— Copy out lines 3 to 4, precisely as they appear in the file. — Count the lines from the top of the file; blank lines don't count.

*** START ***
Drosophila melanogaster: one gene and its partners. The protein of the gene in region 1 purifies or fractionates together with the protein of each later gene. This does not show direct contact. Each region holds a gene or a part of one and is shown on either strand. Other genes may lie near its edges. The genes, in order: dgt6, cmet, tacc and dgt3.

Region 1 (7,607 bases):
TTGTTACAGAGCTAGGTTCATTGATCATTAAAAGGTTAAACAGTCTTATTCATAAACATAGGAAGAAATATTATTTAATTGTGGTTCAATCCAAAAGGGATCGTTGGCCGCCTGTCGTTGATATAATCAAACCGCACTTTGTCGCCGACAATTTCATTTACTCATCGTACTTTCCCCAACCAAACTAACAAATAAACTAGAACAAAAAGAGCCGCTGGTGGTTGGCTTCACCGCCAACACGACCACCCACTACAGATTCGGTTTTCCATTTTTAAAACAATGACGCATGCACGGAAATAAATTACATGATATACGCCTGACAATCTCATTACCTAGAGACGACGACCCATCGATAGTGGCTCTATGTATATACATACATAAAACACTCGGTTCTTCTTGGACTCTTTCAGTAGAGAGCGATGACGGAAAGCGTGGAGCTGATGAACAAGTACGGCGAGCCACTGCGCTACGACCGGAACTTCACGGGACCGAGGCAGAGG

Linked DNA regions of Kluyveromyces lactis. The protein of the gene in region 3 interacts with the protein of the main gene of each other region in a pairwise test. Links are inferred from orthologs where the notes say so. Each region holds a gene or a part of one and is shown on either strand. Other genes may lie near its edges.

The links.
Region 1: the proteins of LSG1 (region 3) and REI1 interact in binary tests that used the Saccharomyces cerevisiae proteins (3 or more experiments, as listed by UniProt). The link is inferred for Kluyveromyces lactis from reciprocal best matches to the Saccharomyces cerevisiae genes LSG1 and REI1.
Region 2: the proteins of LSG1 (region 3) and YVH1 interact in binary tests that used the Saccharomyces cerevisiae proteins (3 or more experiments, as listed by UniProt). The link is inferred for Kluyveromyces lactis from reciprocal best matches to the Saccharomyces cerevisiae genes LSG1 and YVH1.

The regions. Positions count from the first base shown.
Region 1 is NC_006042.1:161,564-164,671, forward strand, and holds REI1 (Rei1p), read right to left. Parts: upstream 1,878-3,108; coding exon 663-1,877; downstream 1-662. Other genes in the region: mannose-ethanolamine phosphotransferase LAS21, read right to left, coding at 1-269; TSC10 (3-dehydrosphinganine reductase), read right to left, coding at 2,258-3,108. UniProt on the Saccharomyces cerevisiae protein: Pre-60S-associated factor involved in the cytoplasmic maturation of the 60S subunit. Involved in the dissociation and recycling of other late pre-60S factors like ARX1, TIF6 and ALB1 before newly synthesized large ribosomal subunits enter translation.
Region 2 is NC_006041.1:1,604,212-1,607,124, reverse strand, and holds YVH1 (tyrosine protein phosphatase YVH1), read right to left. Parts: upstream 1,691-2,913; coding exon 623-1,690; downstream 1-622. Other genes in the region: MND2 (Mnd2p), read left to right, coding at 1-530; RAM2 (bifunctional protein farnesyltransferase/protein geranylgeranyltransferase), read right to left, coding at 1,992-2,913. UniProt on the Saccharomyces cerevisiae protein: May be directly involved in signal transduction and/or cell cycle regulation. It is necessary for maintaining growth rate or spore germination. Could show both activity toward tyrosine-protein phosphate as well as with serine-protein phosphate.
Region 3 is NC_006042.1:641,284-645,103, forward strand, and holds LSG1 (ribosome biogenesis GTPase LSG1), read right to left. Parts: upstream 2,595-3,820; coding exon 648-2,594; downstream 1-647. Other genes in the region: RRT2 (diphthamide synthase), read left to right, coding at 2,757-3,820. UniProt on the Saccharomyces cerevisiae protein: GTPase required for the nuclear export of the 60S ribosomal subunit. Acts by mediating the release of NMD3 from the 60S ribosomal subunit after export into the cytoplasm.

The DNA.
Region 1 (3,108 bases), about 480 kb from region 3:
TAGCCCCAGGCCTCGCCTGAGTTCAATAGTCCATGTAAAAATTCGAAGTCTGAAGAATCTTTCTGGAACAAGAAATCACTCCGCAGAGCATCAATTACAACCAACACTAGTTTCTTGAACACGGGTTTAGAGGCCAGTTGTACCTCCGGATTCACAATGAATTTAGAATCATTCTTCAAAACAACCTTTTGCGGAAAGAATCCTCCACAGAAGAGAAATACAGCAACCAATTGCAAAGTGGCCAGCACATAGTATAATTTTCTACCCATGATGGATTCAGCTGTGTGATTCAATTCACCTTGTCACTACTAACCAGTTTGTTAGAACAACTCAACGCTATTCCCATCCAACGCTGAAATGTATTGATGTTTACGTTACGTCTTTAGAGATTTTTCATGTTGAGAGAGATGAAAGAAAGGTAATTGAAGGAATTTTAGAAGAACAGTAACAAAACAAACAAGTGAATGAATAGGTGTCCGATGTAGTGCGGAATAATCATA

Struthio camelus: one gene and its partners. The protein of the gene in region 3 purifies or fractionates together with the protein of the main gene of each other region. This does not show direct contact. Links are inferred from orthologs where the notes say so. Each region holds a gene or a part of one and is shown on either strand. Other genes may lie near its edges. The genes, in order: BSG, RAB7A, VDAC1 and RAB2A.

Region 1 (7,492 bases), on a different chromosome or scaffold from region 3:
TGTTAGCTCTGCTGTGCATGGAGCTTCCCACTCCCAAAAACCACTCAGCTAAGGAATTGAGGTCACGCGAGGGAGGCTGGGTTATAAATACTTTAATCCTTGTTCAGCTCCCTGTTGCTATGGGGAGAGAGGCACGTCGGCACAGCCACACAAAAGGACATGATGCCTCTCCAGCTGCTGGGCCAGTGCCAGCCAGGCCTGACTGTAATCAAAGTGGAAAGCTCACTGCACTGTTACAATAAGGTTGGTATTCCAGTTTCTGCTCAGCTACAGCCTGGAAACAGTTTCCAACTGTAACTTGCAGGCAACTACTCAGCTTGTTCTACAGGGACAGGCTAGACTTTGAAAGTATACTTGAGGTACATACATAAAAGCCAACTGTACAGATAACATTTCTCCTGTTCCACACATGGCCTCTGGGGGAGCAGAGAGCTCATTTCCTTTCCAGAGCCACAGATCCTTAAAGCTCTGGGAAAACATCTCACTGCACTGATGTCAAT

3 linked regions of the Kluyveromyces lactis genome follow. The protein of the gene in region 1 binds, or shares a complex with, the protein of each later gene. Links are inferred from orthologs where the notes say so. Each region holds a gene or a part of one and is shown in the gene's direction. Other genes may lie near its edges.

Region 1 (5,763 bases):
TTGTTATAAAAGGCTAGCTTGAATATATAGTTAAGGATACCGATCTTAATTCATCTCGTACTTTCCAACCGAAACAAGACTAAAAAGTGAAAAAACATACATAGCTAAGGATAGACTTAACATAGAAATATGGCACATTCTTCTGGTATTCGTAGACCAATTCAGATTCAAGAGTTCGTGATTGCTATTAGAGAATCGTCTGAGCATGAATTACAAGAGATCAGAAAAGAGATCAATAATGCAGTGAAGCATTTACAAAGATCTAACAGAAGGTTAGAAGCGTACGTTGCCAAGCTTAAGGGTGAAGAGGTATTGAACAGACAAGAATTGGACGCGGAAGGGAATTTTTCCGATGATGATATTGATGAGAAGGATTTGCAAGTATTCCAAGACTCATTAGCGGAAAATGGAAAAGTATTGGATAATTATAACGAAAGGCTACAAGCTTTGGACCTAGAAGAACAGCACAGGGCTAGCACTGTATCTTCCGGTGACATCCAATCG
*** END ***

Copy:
TTGTTACAGAGCTAGGTTCATTGATCATTAAAAGGTTAAACAGTCTTATTCATAAACATAGGAAGAAATATTATTTAATTGTGGTTCAATCCAAAAGGGATCGTTGGCCGCCTGTCGTTGATATAATCAAACCGCACTTTGTCGCCGACAATTTCATTTACTCATCGTACTTTCCCCAACCAAACTAACAAATAAACTAGAACAAAAAGAGCCGCTGGTGGTTGGCTTCACCGCCAACACGACCACCCACTACAGATTCGGTTTTCCATTTTTAAAACAATGACGCATGCACGGAAATAAATTACATGATATACGCCTGACAATCTCATTACCTAGAGACGACGACCCATCGATAGTGGCTCTATGTATATACATACATAAAACACTCGGTTCTTCTTGGACTCTTTCAGTAGAGAGCGATGACGGAAAGCGTGGAGCTGATGAACAAGTACGGCGAGCCACTGCGCTACGACCGGAACTTCACGGGACCGAGGCAGAGG

Linked DNA regions of Kluyveromyces lactis. The protein of the gene in region 3 interacts with the protein of the main gene of each other region in a pairwise test. Links are inferred from orthologs where the notes say so. Each region holds a gene or a part of one and is shown on either strand. Other genes may lie near its edges.